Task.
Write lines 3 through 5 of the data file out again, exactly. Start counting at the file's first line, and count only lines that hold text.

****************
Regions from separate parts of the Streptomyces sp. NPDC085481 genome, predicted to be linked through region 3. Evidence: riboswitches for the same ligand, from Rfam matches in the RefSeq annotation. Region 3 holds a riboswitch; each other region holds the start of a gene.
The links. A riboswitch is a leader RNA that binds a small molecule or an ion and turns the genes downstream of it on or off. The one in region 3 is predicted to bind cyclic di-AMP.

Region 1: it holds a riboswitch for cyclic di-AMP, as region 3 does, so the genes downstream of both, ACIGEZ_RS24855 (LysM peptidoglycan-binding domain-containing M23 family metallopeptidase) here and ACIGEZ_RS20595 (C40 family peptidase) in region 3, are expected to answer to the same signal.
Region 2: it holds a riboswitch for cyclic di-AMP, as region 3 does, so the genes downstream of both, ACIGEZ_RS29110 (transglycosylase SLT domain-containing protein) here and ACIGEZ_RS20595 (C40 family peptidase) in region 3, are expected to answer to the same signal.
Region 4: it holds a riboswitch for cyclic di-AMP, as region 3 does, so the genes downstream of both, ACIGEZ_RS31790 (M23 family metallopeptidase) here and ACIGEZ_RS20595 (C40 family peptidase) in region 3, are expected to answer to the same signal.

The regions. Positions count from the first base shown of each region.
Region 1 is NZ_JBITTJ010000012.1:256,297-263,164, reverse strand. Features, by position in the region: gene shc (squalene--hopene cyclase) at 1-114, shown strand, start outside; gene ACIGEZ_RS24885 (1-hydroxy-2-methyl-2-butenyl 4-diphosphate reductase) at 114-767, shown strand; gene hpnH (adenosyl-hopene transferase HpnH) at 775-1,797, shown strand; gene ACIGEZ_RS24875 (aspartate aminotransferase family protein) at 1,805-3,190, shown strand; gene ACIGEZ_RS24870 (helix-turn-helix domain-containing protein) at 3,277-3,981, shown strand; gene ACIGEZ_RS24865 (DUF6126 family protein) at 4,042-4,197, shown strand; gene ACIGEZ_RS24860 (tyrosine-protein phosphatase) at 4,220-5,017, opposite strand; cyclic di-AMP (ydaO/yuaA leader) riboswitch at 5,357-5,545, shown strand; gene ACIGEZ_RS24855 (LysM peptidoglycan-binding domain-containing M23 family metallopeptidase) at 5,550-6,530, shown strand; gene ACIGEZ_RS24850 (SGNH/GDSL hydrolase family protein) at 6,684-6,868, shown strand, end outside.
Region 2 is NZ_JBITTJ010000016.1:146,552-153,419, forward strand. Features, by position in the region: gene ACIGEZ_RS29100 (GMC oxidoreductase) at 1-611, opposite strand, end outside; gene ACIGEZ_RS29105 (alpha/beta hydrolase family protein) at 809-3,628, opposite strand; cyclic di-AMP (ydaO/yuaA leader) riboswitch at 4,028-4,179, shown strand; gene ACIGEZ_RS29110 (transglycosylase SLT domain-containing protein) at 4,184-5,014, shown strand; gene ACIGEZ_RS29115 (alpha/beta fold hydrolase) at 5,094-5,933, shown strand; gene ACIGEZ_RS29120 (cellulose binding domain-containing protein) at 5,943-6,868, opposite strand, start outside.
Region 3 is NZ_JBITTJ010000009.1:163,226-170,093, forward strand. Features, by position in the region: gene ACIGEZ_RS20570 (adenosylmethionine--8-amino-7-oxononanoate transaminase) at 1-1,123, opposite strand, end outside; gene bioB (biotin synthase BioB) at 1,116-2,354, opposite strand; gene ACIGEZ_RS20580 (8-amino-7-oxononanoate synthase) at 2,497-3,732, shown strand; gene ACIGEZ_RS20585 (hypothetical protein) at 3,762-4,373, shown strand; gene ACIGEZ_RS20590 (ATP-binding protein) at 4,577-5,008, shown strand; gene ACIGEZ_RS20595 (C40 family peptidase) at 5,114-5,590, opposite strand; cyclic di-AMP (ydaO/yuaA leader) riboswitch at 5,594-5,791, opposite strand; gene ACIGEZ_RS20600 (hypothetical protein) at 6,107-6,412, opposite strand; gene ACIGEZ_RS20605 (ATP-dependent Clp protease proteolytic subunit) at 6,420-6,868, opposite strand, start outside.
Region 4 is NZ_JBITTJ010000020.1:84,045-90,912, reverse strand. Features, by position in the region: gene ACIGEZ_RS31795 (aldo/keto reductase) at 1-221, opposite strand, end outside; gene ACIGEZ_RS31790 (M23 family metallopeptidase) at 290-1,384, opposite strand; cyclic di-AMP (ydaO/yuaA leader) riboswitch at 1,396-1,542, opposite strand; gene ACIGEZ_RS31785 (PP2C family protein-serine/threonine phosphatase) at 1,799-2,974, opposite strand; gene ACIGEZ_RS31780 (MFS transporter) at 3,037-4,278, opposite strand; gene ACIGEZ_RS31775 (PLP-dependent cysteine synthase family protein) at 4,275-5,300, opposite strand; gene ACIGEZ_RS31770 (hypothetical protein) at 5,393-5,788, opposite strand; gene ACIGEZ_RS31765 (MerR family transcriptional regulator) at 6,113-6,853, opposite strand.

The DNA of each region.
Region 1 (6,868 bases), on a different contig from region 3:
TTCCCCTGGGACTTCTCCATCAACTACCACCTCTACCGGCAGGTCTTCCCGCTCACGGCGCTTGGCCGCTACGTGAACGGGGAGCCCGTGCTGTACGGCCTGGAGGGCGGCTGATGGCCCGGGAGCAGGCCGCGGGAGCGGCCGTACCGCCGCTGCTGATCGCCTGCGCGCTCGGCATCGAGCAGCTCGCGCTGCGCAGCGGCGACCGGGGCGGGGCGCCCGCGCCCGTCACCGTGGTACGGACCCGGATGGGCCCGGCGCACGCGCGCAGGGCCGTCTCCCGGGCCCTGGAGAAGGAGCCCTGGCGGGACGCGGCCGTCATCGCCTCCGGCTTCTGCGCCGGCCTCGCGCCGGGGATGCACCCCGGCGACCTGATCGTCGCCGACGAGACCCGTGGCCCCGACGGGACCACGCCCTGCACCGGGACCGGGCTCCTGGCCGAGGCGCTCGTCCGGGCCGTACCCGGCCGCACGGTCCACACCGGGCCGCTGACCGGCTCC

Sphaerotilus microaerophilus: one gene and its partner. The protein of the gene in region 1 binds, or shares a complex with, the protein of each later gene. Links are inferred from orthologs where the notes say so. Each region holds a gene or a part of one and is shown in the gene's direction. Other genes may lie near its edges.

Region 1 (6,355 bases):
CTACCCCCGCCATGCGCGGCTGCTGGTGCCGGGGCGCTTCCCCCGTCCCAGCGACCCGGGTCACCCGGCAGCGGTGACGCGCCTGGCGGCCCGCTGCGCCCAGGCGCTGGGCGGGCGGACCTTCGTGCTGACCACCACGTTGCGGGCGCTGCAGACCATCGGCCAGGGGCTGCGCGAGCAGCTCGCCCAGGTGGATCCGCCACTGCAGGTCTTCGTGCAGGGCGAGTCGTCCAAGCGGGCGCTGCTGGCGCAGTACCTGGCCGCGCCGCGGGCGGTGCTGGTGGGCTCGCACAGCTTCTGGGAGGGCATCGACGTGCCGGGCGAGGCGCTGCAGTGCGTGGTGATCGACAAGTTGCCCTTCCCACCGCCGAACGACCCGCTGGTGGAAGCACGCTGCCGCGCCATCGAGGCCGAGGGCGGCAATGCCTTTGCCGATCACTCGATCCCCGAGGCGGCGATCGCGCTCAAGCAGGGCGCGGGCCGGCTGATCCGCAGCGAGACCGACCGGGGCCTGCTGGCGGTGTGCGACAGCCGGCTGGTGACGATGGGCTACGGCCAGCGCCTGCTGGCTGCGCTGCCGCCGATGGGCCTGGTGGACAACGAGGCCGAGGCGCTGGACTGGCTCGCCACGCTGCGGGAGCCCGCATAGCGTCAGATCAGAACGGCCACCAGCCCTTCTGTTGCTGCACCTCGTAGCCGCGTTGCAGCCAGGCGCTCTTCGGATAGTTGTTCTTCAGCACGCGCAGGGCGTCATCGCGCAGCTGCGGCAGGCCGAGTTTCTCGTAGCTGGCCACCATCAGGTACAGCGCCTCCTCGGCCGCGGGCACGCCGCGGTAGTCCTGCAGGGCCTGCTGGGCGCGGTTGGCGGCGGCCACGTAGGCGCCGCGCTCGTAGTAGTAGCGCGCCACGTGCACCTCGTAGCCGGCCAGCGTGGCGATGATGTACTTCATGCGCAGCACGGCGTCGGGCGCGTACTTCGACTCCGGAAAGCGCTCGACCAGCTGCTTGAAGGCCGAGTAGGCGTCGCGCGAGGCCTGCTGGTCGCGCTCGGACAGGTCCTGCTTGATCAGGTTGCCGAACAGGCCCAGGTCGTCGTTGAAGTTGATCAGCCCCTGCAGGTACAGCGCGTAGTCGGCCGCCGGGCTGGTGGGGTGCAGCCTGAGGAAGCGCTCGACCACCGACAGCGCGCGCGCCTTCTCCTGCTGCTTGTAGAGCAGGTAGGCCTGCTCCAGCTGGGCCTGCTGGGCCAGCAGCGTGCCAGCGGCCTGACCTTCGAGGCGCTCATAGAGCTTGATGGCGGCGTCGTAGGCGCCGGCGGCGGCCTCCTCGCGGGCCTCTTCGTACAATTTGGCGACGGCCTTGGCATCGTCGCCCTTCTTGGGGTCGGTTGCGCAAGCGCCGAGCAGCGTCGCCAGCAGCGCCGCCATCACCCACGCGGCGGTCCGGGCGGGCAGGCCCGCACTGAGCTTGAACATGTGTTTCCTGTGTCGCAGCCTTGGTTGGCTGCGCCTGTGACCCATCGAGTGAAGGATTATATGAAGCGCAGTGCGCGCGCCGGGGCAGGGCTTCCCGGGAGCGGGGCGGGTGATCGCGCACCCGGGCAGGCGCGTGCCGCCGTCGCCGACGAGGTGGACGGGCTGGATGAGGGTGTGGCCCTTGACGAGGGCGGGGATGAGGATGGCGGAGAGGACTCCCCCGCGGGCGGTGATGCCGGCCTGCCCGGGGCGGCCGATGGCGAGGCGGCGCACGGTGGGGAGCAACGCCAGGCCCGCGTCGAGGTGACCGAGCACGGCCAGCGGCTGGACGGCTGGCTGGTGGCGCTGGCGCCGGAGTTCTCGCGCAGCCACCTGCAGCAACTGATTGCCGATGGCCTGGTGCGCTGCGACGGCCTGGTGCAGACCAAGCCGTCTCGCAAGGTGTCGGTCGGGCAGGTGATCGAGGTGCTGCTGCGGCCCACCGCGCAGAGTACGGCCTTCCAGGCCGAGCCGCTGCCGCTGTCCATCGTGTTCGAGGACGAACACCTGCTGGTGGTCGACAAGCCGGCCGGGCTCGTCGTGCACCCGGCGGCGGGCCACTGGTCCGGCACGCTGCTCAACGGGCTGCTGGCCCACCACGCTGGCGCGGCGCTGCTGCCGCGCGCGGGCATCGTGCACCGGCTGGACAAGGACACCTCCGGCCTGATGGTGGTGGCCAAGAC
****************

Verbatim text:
Region 1: it holds a riboswitch for cyclic di-AMP, as region 3 does, so the genes downstream of both, ACIGEZ_RS24855 (LysM peptidoglycan-binding domain-containing M23 family metallopeptidase) here and ACIGEZ_RS20595 (C40 family peptidase) in region 3, are expected to answer to the same signal.
Region 2: it holds a riboswitch for cyclic di-AMP, as region 3 does, so the genes downstream of both, ACIGEZ_RS29110 (transglycosylase SLT domain-containing protein) here and ACIGEZ_RS20595 (C40 family peptidase) in region 3, are expected to answer to the same signal.
Region 4: it holds a riboswitch for cyclic di-AMP, as region 3 does, so the genes downstream of both, ACIGEZ_RS31790 (M23 family metallopeptidase) here and ACIGEZ_RS20595 (C40 family peptidase) in region 3, are expected to answer to the same signal.